First, the photographs are stunning. In fact, any temptation I might have had to develop my own samples is set aside by having these wonderful images to use.
Second, the information is detailed and thorough. There is a lot about the crystalline structure of each mineral, the hardness, and many tests that are specific to that particular mineral. There is a very good section that describes how to apply the hardness tests (I always had trouble memorizing that area for some reason). There is plenty of good safety information for how to use the various acids that can be employed to identify minerals. Everything is nicely summarized so it is easy to find.
Third, all those subtle distinctions about various kinds of igneous, metamorphic, and sedimentary rocks that used to puzzle me are very clear here. Whew!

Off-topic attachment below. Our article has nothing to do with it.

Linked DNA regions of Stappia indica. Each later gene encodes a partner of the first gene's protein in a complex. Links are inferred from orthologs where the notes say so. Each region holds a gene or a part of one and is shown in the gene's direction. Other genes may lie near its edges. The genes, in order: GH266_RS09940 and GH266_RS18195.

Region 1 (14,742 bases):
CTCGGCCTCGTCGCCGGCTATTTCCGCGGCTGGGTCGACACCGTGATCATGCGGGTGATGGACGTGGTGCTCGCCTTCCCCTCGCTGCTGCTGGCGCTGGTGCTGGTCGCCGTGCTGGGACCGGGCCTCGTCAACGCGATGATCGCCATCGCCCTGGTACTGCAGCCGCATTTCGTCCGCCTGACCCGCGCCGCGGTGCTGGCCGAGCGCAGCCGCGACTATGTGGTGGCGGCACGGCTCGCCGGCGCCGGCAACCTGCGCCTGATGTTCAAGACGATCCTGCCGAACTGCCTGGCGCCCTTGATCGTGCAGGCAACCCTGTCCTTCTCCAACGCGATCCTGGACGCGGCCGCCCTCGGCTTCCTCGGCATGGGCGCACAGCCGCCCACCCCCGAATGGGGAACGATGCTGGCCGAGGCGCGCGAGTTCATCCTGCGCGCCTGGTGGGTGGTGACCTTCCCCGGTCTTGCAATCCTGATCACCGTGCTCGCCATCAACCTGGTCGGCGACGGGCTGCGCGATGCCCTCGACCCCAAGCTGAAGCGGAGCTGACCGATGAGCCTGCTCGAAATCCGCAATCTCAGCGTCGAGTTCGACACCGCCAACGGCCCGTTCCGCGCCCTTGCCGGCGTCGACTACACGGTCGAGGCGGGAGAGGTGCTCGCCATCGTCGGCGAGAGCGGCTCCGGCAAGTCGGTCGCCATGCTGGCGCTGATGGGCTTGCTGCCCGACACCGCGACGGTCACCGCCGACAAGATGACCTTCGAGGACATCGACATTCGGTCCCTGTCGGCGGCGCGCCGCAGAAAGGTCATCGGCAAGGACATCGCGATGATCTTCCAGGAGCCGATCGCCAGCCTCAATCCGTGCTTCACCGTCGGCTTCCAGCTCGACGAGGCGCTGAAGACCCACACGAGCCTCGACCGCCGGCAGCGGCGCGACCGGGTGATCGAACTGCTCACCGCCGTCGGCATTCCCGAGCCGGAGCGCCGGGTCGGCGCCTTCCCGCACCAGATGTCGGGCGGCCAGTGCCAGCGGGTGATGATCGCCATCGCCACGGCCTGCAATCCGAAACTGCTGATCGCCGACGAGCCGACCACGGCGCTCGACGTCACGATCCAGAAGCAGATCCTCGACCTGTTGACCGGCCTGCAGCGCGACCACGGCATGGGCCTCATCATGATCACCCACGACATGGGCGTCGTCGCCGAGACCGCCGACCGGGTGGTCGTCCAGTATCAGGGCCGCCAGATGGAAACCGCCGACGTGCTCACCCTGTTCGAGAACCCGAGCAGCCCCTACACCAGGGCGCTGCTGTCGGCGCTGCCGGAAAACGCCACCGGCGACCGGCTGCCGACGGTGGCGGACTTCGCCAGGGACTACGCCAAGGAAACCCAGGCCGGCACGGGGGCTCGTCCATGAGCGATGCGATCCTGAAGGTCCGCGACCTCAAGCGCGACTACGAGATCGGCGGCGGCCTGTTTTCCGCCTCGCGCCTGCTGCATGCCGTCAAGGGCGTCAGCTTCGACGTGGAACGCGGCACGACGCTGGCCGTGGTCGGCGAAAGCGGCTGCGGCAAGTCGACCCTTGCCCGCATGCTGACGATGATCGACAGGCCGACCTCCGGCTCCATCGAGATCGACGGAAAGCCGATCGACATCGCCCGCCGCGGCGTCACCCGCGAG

Fourth, the book has great directions for locating good spots to examine rocks.
Fifth, you also receive a wonderful description of the equipment you need, and ways to use it safely.
Whether you think you like rocks or not, you should give this book a try. It will open up a very interesting world full of ways to locate and identify interesting rocks and understand the stories they can tell. As a result, you will have immensely more understanding of the world around you.
I also suggest that you read up on plate mechanics as well, so that you understand more about how the landscape is formed before erosion takes over. The combined knowledge of these two areas will greatly add to your understanding and appreciation of evolution.
Get in touch with the physical world around you as foundation knowledge!
56 of 58 people found the following review helpful
5.0 out of 5 stars a must have for any rockhound or gem and crystal lover Sept. 5 2005
By J. Malnar - Published on Amazon.com
Format:Paperback